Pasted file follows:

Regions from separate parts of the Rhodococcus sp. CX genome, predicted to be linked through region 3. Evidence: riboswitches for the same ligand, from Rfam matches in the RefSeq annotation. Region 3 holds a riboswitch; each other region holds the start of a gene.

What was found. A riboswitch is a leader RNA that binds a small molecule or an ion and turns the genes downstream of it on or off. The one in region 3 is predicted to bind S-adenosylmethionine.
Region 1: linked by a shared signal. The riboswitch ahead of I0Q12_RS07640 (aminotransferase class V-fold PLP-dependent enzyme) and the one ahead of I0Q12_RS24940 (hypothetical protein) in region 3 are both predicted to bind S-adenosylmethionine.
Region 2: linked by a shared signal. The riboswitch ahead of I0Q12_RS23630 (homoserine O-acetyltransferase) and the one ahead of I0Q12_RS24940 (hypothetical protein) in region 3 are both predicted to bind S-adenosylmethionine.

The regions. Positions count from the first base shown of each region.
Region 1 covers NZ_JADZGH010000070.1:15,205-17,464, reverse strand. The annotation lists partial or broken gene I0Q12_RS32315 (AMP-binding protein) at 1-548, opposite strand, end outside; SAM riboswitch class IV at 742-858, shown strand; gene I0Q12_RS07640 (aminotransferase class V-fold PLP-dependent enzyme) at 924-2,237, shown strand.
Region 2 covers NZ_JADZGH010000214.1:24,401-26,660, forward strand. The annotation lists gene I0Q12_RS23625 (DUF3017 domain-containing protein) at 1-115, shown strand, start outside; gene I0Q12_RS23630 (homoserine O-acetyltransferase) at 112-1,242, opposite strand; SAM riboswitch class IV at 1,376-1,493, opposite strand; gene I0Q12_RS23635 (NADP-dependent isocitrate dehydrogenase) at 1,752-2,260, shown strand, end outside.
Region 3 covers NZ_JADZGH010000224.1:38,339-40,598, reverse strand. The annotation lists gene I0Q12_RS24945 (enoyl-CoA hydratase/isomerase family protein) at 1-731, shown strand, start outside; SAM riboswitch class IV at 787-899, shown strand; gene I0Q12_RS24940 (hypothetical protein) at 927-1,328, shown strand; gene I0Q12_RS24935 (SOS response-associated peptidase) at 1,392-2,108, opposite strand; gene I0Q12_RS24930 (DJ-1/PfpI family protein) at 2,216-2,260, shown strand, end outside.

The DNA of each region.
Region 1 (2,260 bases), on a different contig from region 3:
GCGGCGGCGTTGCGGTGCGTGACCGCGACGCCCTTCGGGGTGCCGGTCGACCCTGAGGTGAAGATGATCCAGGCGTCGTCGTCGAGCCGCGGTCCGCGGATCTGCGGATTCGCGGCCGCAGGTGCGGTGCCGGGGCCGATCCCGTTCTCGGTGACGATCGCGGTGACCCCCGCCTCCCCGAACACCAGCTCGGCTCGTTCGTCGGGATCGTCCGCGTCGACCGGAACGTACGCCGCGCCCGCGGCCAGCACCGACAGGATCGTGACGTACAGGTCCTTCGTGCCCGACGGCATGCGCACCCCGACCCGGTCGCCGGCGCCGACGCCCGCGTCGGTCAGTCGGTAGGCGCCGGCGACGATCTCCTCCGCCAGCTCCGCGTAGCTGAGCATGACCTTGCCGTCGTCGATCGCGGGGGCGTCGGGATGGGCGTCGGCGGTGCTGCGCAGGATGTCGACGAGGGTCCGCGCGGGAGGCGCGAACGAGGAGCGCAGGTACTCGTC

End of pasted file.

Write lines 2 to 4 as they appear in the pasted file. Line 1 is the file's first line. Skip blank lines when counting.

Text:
What was found. A riboswitch is a leader RNA that binds a small molecule or an ion and turns the genes downstream of it on or off. The one in region 3 is predicted to bind S-adenosylmethionine.
Region 1: linked by a shared signal. The riboswitch ahead of I0Q12_RS07640 (aminotransferase class V-fold PLP-dependent enzyme) and the one ahead of I0Q12_RS24940 (hypothetical protein) in region 3 are both predicted to bind S-adenosylmethionine.
Region 2: linked by a shared signal. The riboswitch ahead of I0Q12_RS23630 (homoserine O-acetyltransferase) and the one ahead of I0Q12_RS24940 (hypothetical protein) in region 3 are both predicted to bind S-adenosylmethionine.